The Eircom Bendover


Word on the street, by street I mean the Irish Times, is that Eircom is now going to do a three-strike rule for illegal downloads.

While the principal behind the idea is a sound one, punish those that steal and distribute music, the practice leaves a shit load to be desired.

For starters there is no way to tell if an Eircom broadband customer is the one doing the downloading. You can't walk into a court and say you have 100% proof that Suspect A was the person that downloaded the entire Beatles collection of mp3s. Why? Well because in this day and age wifi-networks are still not 100% secure. You can have the best key in the world, you can have a hidden network broadcast, you can be using every trick in the book. Someone, somewhere, will have figured out a way to get around all of that and access the Internet using your router.

Hell my brother does it at the minute and he has the very basics of computer skills. As in 'power button turns it' basic. If a person of that level can be using another person's broadband than a little skill thrown into the mix could mean anybody is using it.

Not to mention that there is a site at the moment that can generate for you the default wifi-key used by an Eircom router. Yes, that's right, if you had one installed and the engineer said "There you go folks, you are all ready, here is the key so you can get on the web." then chances are very high he didn't bother his hole to change it from the default. You simple get the ID of the router, type it into this tool online and it will spit out that wifi-key no problem. That's how easy it is.

So how can Eircom expect to enforce something like this three-strike rule lark when they provide the most unsecured routers around? Little old grandma will have letters of cease-and-desist sent to her when it's really the three college boys from NUI Galway hopping onto her broadband and downloading music.

The bit that I really love about all this is that it's the Music Industry that is pushing for this, that has made Eircom basically bend over and expose its rusty sheriff's badge to the world. This is an industry that refuses to keep up with the times, then complains when the times start to cost it money. Only the other day I saw an LP (that's one of those really big plastic black cds to any kids reading this) out in my parent's house and on the sleeve of the album it had a warning.

Taping music to cassette's is killing the music industry and is illegal!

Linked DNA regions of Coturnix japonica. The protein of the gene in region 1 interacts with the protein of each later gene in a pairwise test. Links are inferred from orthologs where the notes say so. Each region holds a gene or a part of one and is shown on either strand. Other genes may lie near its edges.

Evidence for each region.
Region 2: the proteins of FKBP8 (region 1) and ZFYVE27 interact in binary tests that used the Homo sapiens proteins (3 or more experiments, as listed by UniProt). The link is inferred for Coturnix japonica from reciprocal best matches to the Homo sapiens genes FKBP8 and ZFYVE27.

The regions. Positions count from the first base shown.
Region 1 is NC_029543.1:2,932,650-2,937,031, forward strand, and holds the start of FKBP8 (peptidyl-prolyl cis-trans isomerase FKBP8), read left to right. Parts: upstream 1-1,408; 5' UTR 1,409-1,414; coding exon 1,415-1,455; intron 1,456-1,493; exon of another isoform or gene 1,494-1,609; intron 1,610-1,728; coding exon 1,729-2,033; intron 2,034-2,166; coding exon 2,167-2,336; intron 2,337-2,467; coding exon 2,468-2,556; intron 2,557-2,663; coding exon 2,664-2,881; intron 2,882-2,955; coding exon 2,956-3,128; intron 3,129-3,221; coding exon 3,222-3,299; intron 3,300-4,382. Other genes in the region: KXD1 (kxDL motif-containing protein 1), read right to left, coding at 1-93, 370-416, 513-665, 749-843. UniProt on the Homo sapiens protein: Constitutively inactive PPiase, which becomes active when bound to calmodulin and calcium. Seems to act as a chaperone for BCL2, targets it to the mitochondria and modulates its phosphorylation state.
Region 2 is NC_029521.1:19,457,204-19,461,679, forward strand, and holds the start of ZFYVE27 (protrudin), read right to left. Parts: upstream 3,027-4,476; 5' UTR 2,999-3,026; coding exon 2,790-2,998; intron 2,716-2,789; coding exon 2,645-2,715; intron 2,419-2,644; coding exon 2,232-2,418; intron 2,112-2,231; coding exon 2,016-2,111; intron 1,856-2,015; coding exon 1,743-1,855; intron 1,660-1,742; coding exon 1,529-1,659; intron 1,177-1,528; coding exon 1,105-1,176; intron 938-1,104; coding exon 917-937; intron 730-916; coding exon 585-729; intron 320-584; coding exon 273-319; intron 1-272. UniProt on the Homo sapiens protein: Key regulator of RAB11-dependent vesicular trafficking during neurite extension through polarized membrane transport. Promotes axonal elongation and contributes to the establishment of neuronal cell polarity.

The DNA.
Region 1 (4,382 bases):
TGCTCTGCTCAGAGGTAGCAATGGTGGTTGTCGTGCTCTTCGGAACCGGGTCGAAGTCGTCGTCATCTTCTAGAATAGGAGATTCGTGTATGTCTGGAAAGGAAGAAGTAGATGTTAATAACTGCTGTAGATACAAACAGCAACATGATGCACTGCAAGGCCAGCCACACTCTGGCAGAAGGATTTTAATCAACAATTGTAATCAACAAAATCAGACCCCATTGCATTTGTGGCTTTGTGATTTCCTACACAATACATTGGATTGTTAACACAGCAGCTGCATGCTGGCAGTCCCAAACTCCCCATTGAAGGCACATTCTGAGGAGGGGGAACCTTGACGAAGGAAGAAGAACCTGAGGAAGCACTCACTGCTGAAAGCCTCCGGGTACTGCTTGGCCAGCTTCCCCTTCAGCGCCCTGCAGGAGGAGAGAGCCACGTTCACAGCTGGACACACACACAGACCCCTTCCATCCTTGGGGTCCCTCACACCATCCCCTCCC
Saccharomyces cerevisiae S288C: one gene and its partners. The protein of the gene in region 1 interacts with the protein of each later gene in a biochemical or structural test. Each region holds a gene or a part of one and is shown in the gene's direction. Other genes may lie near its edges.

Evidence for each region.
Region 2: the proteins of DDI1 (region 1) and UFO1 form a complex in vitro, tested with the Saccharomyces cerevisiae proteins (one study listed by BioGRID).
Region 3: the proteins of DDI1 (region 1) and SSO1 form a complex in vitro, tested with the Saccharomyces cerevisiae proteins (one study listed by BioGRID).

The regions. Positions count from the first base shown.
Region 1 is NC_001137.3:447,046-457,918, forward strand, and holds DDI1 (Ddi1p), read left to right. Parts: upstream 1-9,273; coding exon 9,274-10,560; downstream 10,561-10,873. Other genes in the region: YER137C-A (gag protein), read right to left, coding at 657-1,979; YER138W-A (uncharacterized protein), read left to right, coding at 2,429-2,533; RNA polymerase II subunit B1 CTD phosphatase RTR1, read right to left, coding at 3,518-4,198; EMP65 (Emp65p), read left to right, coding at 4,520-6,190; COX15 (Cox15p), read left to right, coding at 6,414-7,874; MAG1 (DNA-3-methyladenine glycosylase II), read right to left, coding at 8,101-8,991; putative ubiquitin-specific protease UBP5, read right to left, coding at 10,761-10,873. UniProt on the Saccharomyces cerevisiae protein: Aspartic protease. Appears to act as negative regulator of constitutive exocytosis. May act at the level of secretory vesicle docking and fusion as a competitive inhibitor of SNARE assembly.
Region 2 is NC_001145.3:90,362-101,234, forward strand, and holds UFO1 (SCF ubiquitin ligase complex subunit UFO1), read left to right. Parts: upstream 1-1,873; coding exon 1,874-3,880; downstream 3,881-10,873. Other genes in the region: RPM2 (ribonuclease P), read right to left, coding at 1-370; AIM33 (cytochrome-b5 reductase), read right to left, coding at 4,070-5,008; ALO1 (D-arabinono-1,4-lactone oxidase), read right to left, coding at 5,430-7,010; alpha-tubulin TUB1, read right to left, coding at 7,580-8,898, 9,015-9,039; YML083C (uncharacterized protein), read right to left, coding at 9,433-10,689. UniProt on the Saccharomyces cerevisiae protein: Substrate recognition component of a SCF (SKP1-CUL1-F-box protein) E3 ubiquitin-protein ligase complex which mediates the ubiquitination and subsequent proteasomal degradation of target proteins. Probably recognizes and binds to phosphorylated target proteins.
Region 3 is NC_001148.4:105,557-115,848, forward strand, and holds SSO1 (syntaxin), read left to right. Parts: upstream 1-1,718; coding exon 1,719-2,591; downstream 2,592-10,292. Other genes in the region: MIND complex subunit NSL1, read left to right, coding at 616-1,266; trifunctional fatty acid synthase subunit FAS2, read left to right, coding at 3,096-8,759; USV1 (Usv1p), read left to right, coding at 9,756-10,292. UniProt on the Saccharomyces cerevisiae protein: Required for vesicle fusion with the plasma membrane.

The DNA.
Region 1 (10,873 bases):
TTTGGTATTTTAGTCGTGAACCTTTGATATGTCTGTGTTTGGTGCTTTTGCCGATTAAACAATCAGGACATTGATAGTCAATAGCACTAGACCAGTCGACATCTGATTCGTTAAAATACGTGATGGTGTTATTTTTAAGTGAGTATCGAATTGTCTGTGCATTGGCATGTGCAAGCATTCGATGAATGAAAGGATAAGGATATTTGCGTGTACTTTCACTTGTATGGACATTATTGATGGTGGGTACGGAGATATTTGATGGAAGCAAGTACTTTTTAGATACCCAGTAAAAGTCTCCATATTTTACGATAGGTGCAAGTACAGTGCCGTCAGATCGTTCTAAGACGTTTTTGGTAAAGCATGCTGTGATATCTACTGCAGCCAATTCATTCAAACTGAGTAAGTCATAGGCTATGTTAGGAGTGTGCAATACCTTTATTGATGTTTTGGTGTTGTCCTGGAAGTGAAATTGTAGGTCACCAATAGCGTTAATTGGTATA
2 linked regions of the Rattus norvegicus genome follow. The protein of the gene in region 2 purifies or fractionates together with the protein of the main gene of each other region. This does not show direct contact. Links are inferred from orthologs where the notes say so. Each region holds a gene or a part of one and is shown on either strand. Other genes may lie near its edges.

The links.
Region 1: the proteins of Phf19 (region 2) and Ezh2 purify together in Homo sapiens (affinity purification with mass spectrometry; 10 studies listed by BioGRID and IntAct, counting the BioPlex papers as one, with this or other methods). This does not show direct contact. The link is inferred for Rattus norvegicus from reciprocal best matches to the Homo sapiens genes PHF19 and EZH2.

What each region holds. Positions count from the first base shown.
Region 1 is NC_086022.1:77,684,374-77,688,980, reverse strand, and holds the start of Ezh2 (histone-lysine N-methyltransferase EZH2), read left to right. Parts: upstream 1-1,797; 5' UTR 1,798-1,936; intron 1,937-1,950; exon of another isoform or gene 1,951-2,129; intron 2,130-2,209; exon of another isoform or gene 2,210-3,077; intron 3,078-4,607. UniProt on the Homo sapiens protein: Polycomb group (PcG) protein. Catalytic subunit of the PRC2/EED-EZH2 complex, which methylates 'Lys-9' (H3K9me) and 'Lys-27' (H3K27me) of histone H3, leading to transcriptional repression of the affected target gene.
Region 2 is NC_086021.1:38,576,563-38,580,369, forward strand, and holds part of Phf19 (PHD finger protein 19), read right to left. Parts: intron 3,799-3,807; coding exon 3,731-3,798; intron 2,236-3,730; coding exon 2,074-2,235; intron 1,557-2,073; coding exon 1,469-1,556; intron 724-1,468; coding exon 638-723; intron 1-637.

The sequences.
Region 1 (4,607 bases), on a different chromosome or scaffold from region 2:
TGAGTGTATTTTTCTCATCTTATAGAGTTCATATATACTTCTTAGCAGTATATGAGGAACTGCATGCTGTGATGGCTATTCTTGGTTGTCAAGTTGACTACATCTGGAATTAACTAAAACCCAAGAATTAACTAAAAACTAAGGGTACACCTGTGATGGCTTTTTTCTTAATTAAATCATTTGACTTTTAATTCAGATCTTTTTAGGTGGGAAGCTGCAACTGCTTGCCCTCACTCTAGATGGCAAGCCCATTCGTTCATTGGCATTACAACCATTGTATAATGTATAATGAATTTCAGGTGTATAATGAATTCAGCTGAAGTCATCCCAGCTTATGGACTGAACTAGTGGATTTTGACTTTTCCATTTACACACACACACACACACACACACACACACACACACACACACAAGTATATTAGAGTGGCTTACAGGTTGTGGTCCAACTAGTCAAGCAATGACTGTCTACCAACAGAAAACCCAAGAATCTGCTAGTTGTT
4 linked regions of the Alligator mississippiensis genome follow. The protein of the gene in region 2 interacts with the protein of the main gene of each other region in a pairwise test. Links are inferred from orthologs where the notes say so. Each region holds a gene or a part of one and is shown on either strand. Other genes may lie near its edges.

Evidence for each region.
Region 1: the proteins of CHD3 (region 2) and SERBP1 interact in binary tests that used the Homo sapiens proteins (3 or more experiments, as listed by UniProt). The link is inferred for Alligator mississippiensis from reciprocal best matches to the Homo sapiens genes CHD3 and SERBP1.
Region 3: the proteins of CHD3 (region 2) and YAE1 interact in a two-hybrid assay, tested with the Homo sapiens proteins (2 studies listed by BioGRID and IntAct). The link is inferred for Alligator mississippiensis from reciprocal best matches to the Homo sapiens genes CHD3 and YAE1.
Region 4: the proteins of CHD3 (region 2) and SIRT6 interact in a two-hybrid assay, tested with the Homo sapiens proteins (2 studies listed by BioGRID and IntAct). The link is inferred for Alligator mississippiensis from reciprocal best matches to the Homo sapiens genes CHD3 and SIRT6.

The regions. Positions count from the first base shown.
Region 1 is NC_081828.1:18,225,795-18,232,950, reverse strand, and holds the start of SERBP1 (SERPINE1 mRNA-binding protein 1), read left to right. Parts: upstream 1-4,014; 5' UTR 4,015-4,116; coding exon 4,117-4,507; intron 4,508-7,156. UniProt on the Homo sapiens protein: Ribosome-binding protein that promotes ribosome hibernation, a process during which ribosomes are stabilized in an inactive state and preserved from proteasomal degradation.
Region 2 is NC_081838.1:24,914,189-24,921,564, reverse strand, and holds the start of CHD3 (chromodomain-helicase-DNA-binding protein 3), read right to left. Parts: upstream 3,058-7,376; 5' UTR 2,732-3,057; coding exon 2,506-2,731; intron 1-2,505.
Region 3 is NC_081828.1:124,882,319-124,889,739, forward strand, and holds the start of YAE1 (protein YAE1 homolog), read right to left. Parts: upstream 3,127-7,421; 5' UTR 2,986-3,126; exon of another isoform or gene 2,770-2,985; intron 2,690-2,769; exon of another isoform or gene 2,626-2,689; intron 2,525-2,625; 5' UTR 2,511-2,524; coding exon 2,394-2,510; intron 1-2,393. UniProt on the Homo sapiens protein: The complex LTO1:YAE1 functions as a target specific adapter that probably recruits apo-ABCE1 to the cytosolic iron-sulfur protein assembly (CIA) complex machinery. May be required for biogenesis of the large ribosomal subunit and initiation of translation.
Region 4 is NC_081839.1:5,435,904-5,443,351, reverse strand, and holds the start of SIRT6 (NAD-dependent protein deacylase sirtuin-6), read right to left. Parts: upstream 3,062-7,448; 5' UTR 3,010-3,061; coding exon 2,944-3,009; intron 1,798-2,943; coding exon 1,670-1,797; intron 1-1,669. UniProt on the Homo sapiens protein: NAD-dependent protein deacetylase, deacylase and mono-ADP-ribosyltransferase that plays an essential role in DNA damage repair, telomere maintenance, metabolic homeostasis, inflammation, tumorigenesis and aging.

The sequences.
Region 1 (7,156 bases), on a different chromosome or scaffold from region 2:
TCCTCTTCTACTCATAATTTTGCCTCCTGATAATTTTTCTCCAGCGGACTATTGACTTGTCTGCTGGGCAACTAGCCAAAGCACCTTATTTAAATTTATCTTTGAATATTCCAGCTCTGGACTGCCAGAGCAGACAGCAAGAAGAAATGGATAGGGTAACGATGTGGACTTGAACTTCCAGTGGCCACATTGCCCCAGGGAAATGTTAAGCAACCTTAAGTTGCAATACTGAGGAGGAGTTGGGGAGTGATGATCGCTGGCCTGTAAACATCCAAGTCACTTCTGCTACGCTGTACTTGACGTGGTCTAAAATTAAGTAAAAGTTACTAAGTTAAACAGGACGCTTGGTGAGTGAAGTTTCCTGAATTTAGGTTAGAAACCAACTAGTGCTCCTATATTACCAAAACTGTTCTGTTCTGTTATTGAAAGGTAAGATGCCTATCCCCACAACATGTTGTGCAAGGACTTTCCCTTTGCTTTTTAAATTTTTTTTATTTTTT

You'd think that after this failed attempt at stopping the machine the industry would have sat down and said "Shit, we need to keep one step ahead of these things. Maybe we should set up a research group that watches for new media being developed and we can then start to produce products aimed at that media."

Instead what happened was digital music files came along and the Music Industry was caught off guard again. Like nobody saw it coming. Technology was becoming faster, better and cheaper and yet nobody sitting at EMA or Sony said "You know what, if we sold music that people could download that would be a good idea."

This three-strike rule is basically the cassette argument all over again. An ancient industry's last ditch attempt at stopping society from moving onwards and maintaining its huge profits by delivering old media. The battle will rage and people will complain and at the end of the day it will be for nothing, because the next gadget that plays music and can fit in your pocket will come along and the industry will once again be shocked that they didn't see it coming.

Overall this will be a bad move on Eircom's part. Basically any customer under forty (hell maybe even under sixty if the grandkids have any say in it) will move to another broadband provider. Hell right now there are at least three others that provide faster,better and cheaper broadband than Eircom. Why would you stick with a company that will now punish you, whether they can prove beyond reasonable doubt or not that you were doing something wrong. There are a whole host of other problems with this stupid act, but I am not going to get into them as others will have covered them in much better detail than me.

I tip my hat at you Eircom. For a company to make such a moronic move in a recession is impressive. Be sure to buy their book 'How to loose customers and alienate people!'.


Leave a comment...

Name (required)